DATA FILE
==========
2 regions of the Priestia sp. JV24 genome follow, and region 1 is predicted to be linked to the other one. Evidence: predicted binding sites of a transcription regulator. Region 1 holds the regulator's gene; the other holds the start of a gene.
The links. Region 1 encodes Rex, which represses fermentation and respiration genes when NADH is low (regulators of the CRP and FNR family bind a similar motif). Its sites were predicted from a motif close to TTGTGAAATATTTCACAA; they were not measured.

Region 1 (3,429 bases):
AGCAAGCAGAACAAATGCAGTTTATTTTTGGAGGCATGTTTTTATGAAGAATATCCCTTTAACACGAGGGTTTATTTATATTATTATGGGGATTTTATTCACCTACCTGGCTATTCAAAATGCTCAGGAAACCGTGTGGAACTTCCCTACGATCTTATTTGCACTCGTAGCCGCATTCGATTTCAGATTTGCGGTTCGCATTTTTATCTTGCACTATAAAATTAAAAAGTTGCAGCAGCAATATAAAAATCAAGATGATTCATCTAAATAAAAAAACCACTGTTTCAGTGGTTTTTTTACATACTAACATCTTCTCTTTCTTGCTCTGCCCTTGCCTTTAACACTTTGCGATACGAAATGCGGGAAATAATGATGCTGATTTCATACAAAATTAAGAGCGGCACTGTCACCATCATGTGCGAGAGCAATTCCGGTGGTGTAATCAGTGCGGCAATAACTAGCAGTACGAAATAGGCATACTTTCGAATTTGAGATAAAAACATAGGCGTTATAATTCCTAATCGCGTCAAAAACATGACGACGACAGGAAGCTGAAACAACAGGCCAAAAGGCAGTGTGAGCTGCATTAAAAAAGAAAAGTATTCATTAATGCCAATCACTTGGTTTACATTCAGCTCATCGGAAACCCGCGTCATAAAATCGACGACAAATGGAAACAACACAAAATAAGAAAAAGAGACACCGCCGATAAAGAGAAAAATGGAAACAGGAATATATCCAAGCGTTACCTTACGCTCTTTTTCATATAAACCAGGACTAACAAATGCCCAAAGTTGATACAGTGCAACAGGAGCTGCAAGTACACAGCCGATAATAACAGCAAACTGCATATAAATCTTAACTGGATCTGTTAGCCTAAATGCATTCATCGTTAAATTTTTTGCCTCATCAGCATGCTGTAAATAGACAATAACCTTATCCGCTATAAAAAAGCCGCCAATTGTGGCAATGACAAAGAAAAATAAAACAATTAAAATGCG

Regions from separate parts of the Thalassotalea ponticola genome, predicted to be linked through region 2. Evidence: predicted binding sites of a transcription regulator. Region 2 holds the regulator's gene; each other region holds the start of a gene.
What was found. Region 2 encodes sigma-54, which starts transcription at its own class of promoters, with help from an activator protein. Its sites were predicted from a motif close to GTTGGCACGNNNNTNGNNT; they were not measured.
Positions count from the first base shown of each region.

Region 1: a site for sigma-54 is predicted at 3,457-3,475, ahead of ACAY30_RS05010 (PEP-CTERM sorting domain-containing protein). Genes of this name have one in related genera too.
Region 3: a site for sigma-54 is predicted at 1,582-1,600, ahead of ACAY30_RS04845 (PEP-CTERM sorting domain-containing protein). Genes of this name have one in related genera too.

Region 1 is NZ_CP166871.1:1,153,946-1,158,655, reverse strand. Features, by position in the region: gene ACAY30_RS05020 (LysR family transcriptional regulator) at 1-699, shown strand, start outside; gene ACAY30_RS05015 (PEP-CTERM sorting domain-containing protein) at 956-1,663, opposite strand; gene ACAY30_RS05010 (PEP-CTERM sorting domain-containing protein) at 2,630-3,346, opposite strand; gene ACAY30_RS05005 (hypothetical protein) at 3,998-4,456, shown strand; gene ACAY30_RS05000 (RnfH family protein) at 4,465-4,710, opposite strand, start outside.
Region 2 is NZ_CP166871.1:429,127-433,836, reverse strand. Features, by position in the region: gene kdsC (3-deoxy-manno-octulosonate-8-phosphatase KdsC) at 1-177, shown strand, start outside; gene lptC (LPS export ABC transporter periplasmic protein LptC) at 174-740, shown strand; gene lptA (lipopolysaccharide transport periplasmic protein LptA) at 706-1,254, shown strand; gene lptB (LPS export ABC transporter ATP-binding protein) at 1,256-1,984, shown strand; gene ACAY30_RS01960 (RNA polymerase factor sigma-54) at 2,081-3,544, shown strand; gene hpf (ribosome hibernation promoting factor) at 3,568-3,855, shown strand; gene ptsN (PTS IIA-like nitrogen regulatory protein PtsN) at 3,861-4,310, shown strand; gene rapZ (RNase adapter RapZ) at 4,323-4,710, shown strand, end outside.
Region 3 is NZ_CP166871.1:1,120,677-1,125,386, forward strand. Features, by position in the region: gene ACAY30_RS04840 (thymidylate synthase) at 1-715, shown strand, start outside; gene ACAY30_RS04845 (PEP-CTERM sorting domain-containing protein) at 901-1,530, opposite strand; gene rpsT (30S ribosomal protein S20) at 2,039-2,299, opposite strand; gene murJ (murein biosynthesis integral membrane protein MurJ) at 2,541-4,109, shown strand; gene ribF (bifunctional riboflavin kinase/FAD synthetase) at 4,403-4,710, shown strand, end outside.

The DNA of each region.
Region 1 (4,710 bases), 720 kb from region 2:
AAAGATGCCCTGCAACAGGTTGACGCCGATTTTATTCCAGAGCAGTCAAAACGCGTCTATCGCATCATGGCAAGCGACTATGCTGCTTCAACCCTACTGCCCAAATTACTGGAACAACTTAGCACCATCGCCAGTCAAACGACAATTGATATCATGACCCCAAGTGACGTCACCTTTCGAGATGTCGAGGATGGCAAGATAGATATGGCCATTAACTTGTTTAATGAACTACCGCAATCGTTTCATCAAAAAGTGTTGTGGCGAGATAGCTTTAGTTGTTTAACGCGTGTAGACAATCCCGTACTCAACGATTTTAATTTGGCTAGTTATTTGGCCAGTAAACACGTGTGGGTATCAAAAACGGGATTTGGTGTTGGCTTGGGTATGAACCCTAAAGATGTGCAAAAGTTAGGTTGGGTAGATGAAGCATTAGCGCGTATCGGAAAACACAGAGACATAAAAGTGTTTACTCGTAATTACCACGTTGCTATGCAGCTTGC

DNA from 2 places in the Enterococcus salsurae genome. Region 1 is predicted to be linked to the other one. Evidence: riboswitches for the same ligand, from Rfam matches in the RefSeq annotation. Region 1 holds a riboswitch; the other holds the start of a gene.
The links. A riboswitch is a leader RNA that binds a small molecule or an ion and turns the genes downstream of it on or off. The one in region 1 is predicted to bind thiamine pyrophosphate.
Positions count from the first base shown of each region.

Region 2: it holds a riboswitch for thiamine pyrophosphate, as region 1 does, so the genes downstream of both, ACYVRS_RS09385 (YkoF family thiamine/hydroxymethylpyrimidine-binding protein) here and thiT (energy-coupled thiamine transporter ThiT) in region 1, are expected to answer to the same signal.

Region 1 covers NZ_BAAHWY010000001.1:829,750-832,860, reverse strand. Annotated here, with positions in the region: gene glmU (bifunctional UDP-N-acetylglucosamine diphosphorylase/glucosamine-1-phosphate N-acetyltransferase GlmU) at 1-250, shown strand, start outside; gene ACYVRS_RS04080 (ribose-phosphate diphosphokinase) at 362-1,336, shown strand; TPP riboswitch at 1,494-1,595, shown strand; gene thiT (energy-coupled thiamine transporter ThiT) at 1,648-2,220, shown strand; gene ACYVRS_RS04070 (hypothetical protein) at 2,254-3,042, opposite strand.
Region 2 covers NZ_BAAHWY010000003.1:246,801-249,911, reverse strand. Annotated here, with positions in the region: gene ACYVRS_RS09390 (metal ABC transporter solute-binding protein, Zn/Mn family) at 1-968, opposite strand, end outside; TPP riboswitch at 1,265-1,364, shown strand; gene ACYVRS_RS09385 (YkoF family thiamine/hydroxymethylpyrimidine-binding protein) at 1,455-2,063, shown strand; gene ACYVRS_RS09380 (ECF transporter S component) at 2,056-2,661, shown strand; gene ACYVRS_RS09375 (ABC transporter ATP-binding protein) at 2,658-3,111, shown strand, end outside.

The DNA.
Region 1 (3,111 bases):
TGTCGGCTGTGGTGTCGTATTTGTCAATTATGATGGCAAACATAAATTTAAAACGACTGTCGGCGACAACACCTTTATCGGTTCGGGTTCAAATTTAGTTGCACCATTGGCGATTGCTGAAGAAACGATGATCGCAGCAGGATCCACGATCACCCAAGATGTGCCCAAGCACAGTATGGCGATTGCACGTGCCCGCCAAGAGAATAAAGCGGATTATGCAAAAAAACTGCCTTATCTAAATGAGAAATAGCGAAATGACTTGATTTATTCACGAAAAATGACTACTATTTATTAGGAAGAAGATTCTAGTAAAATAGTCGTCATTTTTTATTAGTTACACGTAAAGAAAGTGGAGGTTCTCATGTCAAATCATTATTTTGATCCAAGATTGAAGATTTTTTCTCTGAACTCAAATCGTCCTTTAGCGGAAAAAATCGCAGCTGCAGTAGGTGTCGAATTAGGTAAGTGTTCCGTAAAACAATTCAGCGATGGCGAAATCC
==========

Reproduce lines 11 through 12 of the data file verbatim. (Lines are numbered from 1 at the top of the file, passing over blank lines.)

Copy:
Region 2 is NZ_CP166871.1:429,127-433,836, reverse strand. Features, by position in the region: gene kdsC (3-deoxy-manno-octulosonate-8-phosphatase KdsC) at 1-177, shown strand, start outside; gene lptC (LPS export ABC transporter periplasmic protein LptC) at 174-740, shown strand; gene lptA (lipopolysaccharide transport periplasmic protein LptA) at 706-1,254, shown strand; gene lptB (LPS export ABC transporter ATP-binding protein) at 1,256-1,984, shown strand; gene ACAY30_RS01960 (RNA polymerase factor sigma-54) at 2,081-3,544, shown strand; gene hpf (ribosome hibernation promoting factor) at 3,568-3,855, shown strand; gene ptsN (PTS IIA-like nitrogen regulatory protein PtsN) at 3,861-4,310, shown strand; gene rapZ (RNase adapter RapZ) at 4,323-4,710, shown strand, end outside.
Region 3 is NZ_CP166871.1:1,120,677-1,125,386, forward strand. Features, by position in the region: gene ACAY30_RS04840 (thymidylate synthase) at 1-715, shown strand, start outside; gene ACAY30_RS04845 (PEP-CTERM sorting domain-containing protein) at 901-1,530, opposite strand; gene rpsT (30S ribosomal protein S20) at 2,039-2,299, opposite strand; gene murJ (murein biosynthesis integral membrane protein MurJ) at 2,541-4,109, shown strand; gene ribF (bifunctional riboflavin kinase/FAD synthetase) at 4,403-4,710, shown strand, end outside.